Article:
Since the 1980s the increase in billion dollar disasters due to climate change continues to grow, with this last decade – the 2010s – having the highest cost of billion dollar disasters not only in Illinois, but also in the United States. According to Climate Central, the 2010s had 119 billion dollar disasters, with a total cost exceeding $800 billion, accounting for nearly half of the total disasters and cost of those four decades.
Many states across the United States show similar trends, with Illinois having doubled the cost of billion dollar disasters since the 2000s – by nearly 23 more. Analysis showed that states in the central part of the country had the largest increase than any other decade with severe weather being the primary cause.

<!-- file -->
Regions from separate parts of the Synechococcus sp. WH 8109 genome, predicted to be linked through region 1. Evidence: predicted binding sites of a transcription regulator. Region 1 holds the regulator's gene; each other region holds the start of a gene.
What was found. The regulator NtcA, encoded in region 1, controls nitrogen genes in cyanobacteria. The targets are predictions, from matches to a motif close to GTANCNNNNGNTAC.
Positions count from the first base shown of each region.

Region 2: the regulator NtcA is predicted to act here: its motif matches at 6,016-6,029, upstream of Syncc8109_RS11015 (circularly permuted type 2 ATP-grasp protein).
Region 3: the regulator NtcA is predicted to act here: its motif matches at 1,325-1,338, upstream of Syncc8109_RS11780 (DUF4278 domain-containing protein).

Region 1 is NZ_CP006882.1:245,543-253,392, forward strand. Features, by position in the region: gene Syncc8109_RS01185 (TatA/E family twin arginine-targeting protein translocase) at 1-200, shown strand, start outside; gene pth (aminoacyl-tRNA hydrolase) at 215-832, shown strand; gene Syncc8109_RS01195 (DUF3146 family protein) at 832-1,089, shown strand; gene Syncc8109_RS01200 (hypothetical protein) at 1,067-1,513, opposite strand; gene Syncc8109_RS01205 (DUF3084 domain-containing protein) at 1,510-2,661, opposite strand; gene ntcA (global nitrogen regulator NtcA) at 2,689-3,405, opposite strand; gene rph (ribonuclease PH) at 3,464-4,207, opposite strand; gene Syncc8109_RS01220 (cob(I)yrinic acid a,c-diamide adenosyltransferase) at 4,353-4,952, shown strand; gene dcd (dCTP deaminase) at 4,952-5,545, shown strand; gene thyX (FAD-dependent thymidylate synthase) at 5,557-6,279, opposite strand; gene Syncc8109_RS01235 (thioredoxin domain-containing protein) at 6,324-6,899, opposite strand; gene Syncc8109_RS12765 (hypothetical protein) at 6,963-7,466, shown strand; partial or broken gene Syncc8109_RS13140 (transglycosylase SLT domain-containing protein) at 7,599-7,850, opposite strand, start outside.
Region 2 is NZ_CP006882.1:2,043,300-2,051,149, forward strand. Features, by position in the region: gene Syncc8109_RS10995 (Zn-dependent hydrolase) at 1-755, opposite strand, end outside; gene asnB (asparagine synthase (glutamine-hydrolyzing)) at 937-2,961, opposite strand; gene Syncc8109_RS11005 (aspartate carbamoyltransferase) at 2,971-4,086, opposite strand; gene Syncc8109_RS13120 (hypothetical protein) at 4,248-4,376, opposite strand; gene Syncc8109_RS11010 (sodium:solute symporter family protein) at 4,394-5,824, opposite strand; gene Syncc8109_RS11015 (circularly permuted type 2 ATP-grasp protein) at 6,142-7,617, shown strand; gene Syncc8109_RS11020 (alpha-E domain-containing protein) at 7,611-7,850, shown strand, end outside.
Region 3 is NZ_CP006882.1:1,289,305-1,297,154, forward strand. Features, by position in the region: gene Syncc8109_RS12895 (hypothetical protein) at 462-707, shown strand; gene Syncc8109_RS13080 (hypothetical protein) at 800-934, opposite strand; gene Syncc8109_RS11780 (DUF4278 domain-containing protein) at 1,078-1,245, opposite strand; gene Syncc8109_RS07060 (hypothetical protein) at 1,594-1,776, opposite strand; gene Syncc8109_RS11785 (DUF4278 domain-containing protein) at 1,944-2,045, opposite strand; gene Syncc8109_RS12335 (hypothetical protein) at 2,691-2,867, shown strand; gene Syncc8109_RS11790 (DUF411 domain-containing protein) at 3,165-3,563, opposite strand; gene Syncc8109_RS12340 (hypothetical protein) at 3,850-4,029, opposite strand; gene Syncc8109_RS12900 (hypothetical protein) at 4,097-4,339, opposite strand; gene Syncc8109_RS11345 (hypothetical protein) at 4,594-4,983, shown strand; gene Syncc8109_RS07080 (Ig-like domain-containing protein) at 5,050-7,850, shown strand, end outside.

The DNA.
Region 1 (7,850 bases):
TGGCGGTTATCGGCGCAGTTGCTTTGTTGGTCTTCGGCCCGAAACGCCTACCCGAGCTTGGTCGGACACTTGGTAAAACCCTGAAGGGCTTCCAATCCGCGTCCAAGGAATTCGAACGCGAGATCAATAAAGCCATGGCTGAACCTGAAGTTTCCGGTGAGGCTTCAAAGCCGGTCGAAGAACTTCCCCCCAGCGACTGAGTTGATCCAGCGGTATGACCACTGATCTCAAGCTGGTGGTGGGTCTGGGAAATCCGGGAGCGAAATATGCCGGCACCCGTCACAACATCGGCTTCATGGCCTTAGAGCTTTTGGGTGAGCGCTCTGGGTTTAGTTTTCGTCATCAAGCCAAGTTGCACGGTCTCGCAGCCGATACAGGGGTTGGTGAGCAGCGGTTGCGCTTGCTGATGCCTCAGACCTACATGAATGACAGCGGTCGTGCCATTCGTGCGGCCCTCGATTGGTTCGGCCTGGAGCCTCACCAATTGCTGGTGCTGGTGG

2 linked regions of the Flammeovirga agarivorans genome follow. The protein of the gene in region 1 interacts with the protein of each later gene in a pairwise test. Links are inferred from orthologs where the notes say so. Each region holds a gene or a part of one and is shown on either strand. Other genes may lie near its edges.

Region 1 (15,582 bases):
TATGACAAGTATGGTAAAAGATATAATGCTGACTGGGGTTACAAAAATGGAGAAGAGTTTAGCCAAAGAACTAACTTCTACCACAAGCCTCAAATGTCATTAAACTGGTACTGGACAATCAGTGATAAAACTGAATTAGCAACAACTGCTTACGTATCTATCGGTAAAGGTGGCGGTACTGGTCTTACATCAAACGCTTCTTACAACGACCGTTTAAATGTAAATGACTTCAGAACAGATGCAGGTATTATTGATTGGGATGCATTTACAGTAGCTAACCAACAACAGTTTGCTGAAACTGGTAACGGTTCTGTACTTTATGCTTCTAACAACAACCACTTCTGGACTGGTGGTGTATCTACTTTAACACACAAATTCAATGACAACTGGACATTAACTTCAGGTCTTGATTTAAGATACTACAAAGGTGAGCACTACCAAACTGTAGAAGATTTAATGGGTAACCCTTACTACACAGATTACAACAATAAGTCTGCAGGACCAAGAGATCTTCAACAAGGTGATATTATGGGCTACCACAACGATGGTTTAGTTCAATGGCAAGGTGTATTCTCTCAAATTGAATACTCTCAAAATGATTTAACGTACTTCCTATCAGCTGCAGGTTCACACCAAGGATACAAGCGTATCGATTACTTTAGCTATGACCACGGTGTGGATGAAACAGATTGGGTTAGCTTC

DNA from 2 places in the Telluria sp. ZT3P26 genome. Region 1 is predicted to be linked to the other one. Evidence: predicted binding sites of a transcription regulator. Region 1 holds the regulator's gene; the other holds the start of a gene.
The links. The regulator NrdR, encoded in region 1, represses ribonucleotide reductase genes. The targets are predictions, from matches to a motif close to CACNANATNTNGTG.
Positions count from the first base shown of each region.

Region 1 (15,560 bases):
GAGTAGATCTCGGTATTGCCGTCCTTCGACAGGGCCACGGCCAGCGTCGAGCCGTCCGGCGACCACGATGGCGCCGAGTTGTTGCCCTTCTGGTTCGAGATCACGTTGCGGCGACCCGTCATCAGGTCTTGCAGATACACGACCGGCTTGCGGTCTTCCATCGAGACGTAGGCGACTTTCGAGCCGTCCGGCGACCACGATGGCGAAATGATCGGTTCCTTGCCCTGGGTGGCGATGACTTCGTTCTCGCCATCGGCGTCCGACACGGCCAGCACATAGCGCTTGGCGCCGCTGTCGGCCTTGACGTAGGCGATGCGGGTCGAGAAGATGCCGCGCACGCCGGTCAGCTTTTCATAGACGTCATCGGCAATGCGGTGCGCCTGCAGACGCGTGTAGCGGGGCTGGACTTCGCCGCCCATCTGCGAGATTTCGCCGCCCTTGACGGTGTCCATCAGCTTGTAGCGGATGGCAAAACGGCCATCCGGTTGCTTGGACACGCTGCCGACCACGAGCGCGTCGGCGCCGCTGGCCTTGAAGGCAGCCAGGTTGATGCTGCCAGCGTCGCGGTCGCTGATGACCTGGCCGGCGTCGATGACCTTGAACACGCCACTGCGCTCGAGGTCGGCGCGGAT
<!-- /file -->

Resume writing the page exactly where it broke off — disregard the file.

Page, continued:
As climate change continues many of these disasters will continue to grow, although some of the weather/climate extremes are easier to identify than others. For every degree the temperature of the atmosphere rises, the amount of water vapor it can hold increases by 4 percent. This can help fuel heavy rain producing thunderstorms, leading to an increase in flooding or snowfall in colder regions of the country. Heavy and prolonged periods of rain not only cause increased river flooding, but can also cause crop damage and coastal flooding.
Every region faces its own set of climate disasters, which could become worse with increased climate change. However, climate adaptation measures can significantly reduce those damages.